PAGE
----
“The truth is we would not be moving forward if I didn’t think I could still write but I have discovered a renewed interest in song writing,” Cooper explained. “Everyone I play my songs for seem to dig them so I said, let’s go back and add some more songs to the story.”

Check out the 12 tracks which comprise `Radio Silence’ and it’s obvious that their trademark country rock harmonies have been augmented by instrumentals which balance country with a strong infusion of R&B horn arrangements. The lead off title track, “Radio Silence” suggests country rock meets Tower Of Power with horns also strongly featured on other key tracks like “Mister One Percent” and “I’m Not Afraid”.

“There was no overall plan about a direction change, it was just that some of the songs lend themselves to horns, something we had never done before,” Cooper allowed. “With no record company telling us what to do it was liberating for us not to have a gun held to our heads. Our sole aim was to write and record the best album we possibly could.”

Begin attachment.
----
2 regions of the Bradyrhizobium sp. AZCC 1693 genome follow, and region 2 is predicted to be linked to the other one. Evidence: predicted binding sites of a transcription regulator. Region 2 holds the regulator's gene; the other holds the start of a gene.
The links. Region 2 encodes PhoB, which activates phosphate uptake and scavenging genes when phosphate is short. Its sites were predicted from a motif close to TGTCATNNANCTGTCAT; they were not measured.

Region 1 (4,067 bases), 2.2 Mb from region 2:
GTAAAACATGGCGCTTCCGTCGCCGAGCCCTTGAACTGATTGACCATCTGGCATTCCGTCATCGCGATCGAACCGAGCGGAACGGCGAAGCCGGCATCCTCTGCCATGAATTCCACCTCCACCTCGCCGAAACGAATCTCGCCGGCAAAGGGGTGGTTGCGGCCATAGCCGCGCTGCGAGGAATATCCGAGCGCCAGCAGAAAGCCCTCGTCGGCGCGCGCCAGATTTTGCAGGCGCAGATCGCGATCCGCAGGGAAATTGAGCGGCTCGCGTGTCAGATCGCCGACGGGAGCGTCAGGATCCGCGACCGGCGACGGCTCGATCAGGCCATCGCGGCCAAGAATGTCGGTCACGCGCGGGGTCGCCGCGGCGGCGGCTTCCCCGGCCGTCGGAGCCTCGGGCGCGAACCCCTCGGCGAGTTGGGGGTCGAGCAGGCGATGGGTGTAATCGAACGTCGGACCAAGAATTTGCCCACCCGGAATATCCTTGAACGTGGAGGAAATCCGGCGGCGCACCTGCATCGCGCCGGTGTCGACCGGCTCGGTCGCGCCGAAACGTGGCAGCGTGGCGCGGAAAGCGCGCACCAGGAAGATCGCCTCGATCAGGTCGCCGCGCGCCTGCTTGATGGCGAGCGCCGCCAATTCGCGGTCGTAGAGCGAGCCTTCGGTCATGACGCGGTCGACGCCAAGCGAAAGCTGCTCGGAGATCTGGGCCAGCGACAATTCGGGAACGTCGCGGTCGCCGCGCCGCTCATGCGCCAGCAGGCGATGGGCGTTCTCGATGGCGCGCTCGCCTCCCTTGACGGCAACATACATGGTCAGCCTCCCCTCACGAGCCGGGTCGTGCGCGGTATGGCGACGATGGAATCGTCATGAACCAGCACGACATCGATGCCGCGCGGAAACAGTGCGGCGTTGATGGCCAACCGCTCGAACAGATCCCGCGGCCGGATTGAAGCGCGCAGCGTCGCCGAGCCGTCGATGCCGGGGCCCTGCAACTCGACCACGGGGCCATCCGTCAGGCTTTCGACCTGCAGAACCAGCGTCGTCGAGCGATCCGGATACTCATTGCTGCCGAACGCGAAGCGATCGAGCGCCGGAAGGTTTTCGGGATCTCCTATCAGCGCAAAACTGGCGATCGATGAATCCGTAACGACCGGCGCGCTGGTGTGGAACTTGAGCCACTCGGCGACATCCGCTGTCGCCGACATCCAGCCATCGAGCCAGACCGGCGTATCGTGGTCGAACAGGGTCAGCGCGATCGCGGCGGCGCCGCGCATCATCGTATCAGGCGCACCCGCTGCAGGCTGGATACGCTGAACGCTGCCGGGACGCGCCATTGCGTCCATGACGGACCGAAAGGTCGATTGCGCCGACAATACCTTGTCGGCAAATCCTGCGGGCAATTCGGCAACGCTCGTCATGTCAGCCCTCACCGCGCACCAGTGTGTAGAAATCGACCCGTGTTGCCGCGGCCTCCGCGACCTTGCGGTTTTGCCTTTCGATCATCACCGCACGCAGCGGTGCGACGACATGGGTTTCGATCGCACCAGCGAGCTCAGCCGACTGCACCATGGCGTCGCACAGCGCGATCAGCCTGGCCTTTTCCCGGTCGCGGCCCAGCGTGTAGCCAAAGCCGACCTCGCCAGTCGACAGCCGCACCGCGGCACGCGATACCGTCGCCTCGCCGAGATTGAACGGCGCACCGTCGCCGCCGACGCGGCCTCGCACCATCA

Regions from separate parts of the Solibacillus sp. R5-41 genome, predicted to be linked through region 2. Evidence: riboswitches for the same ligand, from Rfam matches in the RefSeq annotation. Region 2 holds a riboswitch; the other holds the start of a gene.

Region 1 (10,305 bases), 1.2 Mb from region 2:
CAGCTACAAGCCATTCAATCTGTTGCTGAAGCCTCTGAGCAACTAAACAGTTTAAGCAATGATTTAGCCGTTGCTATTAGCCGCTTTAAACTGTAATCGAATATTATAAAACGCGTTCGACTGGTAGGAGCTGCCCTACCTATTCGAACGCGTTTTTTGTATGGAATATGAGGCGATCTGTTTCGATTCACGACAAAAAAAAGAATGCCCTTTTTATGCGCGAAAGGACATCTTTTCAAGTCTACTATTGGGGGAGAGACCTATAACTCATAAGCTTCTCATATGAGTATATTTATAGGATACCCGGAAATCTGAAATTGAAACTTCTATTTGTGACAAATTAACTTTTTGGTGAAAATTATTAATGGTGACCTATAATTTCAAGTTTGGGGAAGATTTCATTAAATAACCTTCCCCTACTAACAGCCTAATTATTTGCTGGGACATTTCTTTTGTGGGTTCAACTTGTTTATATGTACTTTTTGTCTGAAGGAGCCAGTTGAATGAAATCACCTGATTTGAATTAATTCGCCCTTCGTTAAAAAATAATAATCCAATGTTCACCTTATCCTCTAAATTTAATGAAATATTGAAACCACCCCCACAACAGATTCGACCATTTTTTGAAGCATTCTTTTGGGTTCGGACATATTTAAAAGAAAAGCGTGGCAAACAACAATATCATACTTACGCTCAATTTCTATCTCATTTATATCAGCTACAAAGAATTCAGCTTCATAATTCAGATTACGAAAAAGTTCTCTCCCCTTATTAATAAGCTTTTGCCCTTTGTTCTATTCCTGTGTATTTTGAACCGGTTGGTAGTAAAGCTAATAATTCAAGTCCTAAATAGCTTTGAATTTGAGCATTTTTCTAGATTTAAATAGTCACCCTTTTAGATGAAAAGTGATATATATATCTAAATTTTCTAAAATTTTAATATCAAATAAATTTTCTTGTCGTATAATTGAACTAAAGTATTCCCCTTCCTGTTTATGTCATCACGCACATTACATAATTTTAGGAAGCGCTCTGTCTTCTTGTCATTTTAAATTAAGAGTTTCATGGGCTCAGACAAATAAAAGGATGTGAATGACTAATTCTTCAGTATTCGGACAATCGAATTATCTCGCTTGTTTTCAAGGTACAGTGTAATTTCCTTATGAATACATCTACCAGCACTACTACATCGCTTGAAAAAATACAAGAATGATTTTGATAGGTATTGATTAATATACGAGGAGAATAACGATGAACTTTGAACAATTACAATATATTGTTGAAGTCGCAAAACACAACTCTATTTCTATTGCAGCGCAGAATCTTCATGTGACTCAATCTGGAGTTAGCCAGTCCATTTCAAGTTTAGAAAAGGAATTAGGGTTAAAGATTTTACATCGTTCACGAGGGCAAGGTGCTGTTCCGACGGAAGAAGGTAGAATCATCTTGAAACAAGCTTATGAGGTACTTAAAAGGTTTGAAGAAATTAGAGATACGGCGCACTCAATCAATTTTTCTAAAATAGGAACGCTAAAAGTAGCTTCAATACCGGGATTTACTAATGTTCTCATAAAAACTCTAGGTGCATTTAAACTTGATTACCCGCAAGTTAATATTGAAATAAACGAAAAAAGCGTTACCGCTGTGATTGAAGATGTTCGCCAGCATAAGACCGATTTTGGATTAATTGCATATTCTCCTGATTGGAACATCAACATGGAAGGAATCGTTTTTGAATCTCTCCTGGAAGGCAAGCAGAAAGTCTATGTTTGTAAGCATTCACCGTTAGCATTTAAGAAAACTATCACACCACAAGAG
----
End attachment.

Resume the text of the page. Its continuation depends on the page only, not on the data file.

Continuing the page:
With keyboardist Jeff Rogers adding lead vocals to four of the tracks, The Cooper Brothers are anxious to hit the road but the biggest obstacle still facing them is the size of their lineup. “We need six or seven of us just to perform the basics and now we also have to accommodate the horn section. “Cooper admitted. “To tour with a full horn section is expensive but to perform the album and do it justice on stage, we do need a full complement of players.”